Weeks go by, and during that time Hap, a teenager now, says he wants to find an apprenticeship. Of course Fitz wants the best master for him, but ashamedly realizes he hasn't put any money aside for this day. Hap has no choice but to leave and find jobs to pay for his apprenticeship.
And while Hap's gone, Fitz gets another unexpected visitor: the Fool, whose colour has changed to a tawny gold, is now a very well-respected, if a tad excentric Jamaillian nobleman known in Buckkeep as Lord Golden. All summer they make up for lost time by talking about their youth together and about what happened in their lives since they parted fifteen years ago. Slowly Fitz picks up thread of his old life.
Until Hap returns, empty-handed. But soon Fitz has news from Buckkeep: Chade is calling for help, as Dutiful has gone missing. Was the prince kidnapped by the Piebalds, a group of Witted rebels claiming that the Prince also has the Wit? Indeed, despite Kettricken's new laws, people with this magic are still being persecuted and murdered. Or did the solitary, introvert boy just run away from court duty? The prince's bethrotal with an Outislander Narcheska, to secure peace treaties, is in two-weeks' time. Something has to be done, quick. Reluctantly, but also seeing this as a good opportunity to ask Chade to help Hap in return, Fitz finally agrees to go. He sets off with the Fool, Nighteyes, and Laurel, the queen's hunstwoman and confidente.
It's weird. I think in the beginning I got the same feeling of disappointment I get each time I've been expecting something for a very long time. It can be a book, a film, or my favourite band's new album. You expect the new thing to be exactly the same as the old one, but it's not. Of course it can't be. So I was finding the story was a bit too slow, and that Fitz was worrying too much about his wolf's mortality. Moreover, I was travelling and sadly could only read Fool's Errand periodically, which made me think I was losing interest inbetween reading sessions. But the truth is, each time I picked it up again, it wasn't long before I was hooked, living the story as if I was part of it. So I grew even fonder of the Fool, or was sometimes shocked by Fitz's violent reactions, etc. In the end I realize my favourite author hasn't let me down, and this sure is one of my favourite books.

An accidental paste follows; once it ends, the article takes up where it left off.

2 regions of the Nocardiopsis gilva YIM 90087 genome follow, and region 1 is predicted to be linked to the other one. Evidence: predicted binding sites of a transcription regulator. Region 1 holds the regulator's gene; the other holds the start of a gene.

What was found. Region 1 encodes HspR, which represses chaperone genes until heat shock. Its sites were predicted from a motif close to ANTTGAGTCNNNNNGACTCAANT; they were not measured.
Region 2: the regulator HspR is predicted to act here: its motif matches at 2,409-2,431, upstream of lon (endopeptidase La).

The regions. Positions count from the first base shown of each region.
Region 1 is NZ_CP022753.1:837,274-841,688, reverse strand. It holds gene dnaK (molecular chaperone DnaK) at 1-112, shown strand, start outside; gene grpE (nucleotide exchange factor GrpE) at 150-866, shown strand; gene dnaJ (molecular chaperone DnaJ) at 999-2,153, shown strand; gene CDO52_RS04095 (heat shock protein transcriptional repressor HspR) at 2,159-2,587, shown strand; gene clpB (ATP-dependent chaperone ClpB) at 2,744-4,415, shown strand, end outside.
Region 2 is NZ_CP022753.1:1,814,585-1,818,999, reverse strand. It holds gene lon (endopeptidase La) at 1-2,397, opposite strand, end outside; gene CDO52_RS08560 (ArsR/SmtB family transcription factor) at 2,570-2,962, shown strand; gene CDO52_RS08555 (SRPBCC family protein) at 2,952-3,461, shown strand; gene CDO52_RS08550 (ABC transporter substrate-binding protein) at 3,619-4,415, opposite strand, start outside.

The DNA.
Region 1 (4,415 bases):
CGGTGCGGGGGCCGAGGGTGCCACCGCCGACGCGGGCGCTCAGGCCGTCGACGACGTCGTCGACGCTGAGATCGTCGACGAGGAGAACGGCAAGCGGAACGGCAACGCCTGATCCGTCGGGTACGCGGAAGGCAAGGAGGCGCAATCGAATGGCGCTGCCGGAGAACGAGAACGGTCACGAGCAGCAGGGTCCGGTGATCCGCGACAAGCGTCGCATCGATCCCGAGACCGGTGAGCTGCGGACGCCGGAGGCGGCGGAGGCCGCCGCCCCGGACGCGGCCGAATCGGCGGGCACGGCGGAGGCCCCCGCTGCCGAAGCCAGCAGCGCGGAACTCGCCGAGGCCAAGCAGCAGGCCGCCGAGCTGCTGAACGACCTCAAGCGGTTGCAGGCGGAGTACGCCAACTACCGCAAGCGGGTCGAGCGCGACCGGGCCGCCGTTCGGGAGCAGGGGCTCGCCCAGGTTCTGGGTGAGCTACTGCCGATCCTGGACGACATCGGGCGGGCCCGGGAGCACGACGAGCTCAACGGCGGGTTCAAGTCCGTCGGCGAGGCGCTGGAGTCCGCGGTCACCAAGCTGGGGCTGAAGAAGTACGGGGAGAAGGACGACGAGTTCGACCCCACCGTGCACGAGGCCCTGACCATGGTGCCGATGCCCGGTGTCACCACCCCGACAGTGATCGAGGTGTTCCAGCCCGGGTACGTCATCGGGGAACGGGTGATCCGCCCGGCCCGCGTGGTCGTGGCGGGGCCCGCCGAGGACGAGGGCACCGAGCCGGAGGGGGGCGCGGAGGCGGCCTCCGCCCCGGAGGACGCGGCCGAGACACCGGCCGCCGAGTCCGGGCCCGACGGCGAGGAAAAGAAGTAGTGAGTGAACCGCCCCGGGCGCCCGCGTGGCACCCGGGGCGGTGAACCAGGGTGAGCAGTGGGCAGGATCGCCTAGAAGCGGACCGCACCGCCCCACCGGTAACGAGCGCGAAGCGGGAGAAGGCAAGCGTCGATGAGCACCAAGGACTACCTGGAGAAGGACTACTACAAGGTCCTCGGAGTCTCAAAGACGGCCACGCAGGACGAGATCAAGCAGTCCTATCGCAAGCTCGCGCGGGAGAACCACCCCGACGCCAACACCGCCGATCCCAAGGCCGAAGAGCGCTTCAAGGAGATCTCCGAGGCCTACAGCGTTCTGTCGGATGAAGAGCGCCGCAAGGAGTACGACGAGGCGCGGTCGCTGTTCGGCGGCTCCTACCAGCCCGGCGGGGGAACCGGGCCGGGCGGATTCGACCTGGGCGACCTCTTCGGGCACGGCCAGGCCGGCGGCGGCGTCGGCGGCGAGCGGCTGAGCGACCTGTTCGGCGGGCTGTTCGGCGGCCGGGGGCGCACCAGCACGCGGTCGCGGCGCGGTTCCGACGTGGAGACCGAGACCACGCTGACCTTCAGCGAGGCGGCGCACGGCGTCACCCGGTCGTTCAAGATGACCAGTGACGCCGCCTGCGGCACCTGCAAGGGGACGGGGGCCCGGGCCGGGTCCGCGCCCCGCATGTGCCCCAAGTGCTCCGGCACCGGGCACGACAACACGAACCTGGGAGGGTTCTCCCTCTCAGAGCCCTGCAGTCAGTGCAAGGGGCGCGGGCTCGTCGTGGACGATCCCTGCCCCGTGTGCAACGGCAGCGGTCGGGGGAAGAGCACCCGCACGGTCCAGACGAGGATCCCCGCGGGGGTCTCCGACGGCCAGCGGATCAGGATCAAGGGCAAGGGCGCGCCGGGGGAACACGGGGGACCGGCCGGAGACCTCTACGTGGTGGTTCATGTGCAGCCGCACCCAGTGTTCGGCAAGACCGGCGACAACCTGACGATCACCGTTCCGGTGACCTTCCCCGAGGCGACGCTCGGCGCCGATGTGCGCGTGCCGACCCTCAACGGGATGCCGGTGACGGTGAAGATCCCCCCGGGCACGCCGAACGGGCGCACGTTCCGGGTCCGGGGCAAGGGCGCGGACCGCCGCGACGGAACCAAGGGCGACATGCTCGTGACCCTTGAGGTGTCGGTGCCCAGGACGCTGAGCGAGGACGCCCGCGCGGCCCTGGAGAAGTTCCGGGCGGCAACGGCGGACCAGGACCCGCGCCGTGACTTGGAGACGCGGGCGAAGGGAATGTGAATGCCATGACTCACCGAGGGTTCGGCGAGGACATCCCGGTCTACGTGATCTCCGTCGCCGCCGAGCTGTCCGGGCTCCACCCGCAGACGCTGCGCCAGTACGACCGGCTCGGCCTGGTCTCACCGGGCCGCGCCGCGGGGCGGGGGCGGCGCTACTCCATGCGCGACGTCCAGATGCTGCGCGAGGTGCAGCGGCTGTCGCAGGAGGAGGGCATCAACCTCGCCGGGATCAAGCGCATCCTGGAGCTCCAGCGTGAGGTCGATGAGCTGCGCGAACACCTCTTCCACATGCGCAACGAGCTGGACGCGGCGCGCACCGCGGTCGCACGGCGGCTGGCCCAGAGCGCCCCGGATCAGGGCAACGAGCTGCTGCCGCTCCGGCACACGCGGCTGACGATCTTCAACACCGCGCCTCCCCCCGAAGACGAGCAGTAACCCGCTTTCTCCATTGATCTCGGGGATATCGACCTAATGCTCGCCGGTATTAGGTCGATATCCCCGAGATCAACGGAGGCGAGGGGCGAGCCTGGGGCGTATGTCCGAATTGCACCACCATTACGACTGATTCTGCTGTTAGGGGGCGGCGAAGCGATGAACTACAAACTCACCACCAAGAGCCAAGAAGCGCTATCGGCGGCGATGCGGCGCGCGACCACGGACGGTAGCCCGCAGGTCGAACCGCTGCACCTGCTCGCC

I'm very excited about what's going to happen next now, and I'm very intrigued by the feathers Fitz found on the beach. Quick, on to Golden Fool!
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5.0 out of 5 stars Very fast delivery., 13 Aug. 2014
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As described. Was a gift. The person said it was brilliant and they really enjoyed it.
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5.0 out of 5 stars Five Stars, 4 April 2015
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Robin hobb is a wonderfull author. You need to read the farseer trilogy first though
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5.0 out of 5 stars Five Stars, 25 Jan. 2015
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I am hooked on Robin Hobbs writing. He has the knack to keep me reading his novels.
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5.0 out of 5 stars Everyone should read his trilogies, 16 Dec. 2014
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Everyone needs to read Robin Hobbs books. Brilliant read and I'm loving Fitz story
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Fool's Errand (The Tawny Man Trilogy, Book 1)
Fool's Errand (The Tawny Man Trilogy, Book 1) by Robin Hobb (Hardcover - 15 Oct. 2001)